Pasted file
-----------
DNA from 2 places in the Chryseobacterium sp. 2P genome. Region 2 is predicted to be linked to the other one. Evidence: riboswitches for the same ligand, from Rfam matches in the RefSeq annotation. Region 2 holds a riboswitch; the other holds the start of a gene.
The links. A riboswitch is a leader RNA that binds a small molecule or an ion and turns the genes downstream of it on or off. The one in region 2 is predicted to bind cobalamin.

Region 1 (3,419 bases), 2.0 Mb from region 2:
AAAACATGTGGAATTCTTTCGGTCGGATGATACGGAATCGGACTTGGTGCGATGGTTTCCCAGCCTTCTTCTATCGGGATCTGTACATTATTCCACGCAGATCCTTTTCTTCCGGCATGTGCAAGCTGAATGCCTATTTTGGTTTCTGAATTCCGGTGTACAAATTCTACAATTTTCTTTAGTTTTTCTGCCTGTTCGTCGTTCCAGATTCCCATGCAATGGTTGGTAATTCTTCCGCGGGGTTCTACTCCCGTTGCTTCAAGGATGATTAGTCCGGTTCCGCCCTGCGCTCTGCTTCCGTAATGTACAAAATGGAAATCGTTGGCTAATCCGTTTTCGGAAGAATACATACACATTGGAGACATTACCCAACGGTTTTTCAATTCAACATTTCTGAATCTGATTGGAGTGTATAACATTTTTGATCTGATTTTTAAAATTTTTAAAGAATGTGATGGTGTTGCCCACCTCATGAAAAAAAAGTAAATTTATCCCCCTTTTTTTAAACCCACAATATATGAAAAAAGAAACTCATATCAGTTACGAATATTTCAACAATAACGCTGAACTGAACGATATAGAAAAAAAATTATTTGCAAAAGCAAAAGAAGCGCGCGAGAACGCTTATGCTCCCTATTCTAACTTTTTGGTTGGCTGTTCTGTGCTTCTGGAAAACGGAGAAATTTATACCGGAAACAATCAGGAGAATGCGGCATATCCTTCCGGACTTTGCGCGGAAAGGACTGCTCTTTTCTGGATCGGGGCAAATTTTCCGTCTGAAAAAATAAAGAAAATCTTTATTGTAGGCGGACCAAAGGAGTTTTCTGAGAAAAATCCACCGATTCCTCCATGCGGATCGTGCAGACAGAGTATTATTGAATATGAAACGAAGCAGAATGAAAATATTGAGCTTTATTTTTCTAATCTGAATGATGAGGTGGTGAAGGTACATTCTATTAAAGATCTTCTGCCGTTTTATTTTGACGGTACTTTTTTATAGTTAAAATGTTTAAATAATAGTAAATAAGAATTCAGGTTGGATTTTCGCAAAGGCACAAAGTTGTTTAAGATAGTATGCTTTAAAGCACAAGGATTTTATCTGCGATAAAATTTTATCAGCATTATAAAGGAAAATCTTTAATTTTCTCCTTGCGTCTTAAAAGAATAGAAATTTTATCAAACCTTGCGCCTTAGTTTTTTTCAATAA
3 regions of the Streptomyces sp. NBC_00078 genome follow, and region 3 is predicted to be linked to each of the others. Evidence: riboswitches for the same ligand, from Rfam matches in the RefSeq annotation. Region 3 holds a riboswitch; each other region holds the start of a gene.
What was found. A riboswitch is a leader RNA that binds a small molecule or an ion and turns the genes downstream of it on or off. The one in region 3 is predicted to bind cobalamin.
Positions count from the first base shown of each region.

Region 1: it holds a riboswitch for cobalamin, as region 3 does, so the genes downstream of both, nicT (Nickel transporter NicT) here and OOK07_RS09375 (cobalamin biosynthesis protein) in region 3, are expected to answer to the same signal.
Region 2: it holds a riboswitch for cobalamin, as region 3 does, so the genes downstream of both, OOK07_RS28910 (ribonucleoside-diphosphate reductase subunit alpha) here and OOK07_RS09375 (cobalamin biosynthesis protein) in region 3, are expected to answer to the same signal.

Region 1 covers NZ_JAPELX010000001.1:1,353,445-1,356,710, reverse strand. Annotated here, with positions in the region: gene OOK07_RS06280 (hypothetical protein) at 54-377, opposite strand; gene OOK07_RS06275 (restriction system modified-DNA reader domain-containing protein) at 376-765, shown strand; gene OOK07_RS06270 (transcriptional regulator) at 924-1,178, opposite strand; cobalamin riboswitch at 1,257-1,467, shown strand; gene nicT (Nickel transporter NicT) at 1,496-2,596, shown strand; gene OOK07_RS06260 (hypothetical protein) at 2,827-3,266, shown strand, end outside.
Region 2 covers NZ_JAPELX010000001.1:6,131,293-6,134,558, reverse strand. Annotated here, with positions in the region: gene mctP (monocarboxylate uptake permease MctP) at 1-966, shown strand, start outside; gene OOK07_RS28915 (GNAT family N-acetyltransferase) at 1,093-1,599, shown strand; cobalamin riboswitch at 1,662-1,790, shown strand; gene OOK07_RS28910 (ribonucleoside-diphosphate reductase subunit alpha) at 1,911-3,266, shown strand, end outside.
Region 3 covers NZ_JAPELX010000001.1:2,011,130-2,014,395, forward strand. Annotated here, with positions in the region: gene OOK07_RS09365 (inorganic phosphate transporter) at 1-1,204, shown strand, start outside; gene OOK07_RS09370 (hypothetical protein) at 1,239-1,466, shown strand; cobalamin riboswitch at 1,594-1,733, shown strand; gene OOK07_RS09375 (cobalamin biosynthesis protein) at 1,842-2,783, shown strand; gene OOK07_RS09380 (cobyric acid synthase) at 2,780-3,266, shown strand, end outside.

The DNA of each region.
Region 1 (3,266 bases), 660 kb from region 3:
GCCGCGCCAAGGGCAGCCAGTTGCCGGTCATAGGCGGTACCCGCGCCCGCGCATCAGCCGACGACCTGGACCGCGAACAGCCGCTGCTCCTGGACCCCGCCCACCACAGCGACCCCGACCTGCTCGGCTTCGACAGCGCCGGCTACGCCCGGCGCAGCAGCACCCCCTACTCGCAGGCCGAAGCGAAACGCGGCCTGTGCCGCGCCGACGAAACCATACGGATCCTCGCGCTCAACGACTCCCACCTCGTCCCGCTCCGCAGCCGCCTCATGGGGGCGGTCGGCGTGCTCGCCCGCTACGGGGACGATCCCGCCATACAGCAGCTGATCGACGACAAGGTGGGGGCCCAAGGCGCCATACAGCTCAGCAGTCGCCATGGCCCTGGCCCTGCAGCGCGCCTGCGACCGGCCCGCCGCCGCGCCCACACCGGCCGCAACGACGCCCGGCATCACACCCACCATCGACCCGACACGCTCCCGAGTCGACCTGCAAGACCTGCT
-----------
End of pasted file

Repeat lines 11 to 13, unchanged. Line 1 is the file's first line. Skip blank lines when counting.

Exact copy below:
Region 2 covers NZ_JAPELX010000001.1:6,131,293-6,134,558, reverse strand. Annotated here, with positions in the region: gene mctP (monocarboxylate uptake permease MctP) at 1-966, shown strand, start outside; gene OOK07_RS28915 (GNAT family N-acetyltransferase) at 1,093-1,599, shown strand; cobalamin riboswitch at 1,662-1,790, shown strand; gene OOK07_RS28910 (ribonucleoside-diphosphate reductase subunit alpha) at 1,911-3,266, shown strand, end outside.
Region 3 covers NZ_JAPELX010000001.1:2,011,130-2,014,395, forward strand. Annotated here, with positions in the region: gene OOK07_RS09365 (inorganic phosphate transporter) at 1-1,204, shown strand, start outside; gene OOK07_RS09370 (hypothetical protein) at 1,239-1,466, shown strand; cobalamin riboswitch at 1,594-1,733, shown strand; gene OOK07_RS09375 (cobalamin biosynthesis protein) at 1,842-2,783, shown strand; gene OOK07_RS09380 (cobyric acid synthase) at 2,780-3,266, shown strand, end outside.

The DNA of each region.